Natural beef is not subject to any regulated standards. However, Rick Salazar, Meat and Seafood Manager of Albuquerque and Santa Fe Wild Oats markets, says that “natural” means the beef is “free range, with no steroids or antibiotics and is fed all ‘natural’ grain with no GMO’s or pesticides.” Wild Oats markets carry Coleman Beef from Colorado, the largest natural beef supplier in the nation. “Still,” Salazar says, “you never know. That’s why Wild Oats makes surprise visits to the supplier to monitor and test.”

“Natural meat,” according to the USDA, has been minimally processed and contains no artificial flavoring, coloring, chemical preservatives or other synthetic ingredients, a definition that actually applies to all conventionlly prepared fresh beef;

Grass-fed beef, in the past primarily available on the Internet, has recently arrived at local markets, particularly Vitamin Cottage and Whole Foods Markets in Santa Fe.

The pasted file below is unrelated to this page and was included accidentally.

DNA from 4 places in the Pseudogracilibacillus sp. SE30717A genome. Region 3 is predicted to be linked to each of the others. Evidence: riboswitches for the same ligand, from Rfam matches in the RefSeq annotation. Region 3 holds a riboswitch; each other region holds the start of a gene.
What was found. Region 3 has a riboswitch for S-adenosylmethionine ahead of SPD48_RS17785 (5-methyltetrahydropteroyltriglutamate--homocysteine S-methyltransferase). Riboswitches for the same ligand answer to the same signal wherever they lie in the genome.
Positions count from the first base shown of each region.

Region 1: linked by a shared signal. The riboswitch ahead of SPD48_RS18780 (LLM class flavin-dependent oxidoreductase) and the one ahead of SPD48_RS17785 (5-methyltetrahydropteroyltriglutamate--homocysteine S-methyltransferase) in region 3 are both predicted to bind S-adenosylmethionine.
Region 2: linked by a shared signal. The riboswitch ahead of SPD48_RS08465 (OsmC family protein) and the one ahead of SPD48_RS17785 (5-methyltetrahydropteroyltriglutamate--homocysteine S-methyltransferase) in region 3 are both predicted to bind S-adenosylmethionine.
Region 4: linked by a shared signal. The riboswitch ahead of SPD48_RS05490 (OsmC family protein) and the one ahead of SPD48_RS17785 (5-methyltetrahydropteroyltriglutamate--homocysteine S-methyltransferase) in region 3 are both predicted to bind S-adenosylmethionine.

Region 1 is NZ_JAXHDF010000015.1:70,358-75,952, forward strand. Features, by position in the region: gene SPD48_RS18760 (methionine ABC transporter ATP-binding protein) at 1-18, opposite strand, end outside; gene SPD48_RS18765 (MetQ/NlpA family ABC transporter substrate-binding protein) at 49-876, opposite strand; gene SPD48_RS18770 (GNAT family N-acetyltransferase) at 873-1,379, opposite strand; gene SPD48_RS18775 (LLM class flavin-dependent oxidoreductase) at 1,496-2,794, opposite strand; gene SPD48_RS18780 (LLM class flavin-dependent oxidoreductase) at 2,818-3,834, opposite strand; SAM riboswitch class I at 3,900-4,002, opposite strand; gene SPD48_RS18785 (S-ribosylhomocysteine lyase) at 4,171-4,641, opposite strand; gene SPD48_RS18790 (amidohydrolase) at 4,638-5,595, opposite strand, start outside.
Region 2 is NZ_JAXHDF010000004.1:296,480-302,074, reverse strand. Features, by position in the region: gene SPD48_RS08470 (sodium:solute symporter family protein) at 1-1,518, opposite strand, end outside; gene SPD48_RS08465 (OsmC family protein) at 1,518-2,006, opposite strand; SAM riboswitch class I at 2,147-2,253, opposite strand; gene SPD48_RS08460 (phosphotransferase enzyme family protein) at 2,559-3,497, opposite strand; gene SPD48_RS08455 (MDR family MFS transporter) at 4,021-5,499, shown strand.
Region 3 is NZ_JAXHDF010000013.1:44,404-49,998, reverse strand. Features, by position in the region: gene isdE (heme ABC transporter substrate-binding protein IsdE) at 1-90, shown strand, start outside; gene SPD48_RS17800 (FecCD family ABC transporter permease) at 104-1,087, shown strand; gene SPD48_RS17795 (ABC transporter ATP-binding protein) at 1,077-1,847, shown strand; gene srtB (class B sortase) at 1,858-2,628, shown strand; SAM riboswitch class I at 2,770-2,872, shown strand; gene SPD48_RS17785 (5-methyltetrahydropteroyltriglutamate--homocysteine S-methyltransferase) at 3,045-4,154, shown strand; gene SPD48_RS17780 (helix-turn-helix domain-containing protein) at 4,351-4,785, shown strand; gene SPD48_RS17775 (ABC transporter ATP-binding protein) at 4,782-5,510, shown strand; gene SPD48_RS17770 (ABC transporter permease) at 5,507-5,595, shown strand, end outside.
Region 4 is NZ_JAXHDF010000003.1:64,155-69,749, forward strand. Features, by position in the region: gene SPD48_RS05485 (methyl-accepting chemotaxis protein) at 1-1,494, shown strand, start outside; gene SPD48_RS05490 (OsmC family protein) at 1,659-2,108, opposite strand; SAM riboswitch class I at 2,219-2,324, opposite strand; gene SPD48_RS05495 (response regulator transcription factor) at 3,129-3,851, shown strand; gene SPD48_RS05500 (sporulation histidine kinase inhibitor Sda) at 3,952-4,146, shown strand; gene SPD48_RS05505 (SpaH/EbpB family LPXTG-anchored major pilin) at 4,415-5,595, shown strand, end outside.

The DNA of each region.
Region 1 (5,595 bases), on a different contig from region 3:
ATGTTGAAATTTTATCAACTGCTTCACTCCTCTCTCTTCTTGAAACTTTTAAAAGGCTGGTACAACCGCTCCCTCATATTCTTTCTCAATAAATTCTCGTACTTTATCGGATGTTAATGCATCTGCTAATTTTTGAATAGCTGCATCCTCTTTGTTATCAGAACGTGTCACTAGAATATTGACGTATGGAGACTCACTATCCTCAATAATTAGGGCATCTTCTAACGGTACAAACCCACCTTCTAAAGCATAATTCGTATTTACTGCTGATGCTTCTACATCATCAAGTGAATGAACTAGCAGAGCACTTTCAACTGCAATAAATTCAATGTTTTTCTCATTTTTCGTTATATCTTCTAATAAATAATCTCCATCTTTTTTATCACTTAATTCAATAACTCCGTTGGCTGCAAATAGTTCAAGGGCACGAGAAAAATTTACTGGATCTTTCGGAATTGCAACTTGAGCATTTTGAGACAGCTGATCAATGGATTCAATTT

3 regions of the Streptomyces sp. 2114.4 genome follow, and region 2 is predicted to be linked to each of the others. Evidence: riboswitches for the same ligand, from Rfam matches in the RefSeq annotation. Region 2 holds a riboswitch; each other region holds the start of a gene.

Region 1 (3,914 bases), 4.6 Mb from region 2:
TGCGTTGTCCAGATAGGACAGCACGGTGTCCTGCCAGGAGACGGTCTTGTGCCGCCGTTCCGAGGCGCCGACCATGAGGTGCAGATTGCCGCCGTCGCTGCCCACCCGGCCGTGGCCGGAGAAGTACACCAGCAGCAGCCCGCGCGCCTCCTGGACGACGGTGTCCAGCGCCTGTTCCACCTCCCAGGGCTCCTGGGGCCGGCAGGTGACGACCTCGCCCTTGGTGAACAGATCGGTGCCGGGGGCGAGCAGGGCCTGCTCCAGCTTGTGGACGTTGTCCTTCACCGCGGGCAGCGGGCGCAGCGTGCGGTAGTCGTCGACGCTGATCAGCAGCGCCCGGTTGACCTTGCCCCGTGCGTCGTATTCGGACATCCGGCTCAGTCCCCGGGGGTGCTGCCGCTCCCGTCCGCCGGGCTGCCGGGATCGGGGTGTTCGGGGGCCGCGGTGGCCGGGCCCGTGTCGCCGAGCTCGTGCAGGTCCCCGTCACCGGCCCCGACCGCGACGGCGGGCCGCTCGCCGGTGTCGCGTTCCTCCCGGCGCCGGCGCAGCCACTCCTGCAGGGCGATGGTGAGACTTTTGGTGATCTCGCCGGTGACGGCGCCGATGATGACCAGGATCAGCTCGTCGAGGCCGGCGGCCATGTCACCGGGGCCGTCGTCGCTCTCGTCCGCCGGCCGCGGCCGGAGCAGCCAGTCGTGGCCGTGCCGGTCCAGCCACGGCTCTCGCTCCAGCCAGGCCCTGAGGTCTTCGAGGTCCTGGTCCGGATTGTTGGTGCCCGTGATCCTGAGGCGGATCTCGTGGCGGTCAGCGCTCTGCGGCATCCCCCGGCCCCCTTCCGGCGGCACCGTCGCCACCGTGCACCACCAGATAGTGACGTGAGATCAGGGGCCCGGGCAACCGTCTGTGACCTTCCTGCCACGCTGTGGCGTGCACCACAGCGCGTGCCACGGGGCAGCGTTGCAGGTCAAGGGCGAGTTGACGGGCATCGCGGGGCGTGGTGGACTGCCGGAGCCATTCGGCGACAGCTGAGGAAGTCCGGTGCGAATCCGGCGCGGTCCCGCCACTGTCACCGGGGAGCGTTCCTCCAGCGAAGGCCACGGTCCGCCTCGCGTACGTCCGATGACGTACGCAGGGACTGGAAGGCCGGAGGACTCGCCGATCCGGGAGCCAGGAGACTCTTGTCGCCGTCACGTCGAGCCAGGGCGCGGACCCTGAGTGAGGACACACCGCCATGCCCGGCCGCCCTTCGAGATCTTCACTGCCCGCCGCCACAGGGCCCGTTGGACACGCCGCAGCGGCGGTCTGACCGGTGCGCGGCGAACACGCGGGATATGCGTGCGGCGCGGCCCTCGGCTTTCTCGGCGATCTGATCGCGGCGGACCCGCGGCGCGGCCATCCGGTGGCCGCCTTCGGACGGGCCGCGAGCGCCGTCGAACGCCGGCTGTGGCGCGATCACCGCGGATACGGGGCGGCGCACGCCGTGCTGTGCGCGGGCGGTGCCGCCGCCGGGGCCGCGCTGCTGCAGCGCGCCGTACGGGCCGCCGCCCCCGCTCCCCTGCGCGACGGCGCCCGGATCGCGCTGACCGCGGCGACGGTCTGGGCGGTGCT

While the name implies the cattle are fed strictly a diet of grass, this is not necessarily true because grass-fed beef is an unregulated product.

When buying beef labeled “grass-fed,” smart consumers will find out from the producer exactly what that term means. For example, Mitchell feeds his cattle 95 percent grass and 5 percent grain and hay; however, another producer might feed 70 percent forage and 30 percent grain and still call his beef “grass-fed,” Mitchell says. And “grass-fed” is not necessarily “organic.” The term “grass-finished” applies to cattle raised entirely on grass.